Diameter-mismatch loss is a type of power loss in optical fiber cables that occurs when two fibers of different diameters are connected. In this case, the transmitting fiber has a larger diameter than the receiving fiber. The mismatch in diameters causes the light from the transmitting fiber to spread out over a greater area than the receiving fiber, resulting in a decrease in power on the receiving end.
The most common cause of diameter-mismatch loss is when two different cables are connected together, such as when a single-mode fiber cable is connected to a multi-mode fiber cable. This mismatch can also occur when two cables of the same type are connected, but one has a larger core or cladding than the other.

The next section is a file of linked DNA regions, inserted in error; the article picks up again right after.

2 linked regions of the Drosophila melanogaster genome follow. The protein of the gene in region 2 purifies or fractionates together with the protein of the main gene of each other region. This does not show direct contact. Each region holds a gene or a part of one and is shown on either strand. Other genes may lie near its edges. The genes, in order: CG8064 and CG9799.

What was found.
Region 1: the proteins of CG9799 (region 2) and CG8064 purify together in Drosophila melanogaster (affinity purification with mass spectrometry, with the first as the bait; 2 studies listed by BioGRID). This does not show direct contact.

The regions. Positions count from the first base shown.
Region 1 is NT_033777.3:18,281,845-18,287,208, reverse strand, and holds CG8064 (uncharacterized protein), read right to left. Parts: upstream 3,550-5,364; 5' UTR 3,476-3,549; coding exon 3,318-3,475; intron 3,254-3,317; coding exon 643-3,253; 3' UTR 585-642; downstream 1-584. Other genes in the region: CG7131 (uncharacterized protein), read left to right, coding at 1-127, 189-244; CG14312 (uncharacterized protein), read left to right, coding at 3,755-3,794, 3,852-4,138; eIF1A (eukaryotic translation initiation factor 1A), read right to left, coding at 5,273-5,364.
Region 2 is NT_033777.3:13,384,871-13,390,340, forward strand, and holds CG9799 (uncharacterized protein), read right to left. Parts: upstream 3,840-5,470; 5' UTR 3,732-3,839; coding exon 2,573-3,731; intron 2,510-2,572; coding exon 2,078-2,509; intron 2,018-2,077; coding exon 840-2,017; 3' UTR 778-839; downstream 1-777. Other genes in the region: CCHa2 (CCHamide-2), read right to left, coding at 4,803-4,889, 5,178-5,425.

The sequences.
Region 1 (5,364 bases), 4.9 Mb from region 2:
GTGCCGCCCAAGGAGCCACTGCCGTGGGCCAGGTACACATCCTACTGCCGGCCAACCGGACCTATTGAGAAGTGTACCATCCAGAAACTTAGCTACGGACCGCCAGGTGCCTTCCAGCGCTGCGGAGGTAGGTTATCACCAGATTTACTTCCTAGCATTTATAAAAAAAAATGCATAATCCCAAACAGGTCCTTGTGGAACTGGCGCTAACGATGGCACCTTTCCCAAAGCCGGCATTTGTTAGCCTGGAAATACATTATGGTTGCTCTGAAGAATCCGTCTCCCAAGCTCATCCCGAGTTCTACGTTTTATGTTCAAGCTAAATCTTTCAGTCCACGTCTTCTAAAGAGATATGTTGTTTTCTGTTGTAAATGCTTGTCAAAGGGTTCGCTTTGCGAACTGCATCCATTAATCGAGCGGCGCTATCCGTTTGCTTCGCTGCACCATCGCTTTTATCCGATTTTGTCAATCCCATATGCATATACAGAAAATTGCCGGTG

Diameter-mismatch loss is most likely to occur at the junction between two fibers, such as when they are spliced together or when a connector is used to link the two fibers. In this case, the mismatch in diameters will cause a decrease in the power at the junction. The greater the difference in diameters, the greater the power loss.
Fortunately, there are ways to minimize the effects of diameter-mismatch loss. The most effective method is to use connectors that are designed to match the diameters of both fibers, as well as splicing techniques that account for any difference in diameters. Additionally, it is important to use cables and connectors of the same type and size whenever possible.
In conclusion, diameter-mismatch loss is a type of power loss that occurs when two fibers of different diameters are connected.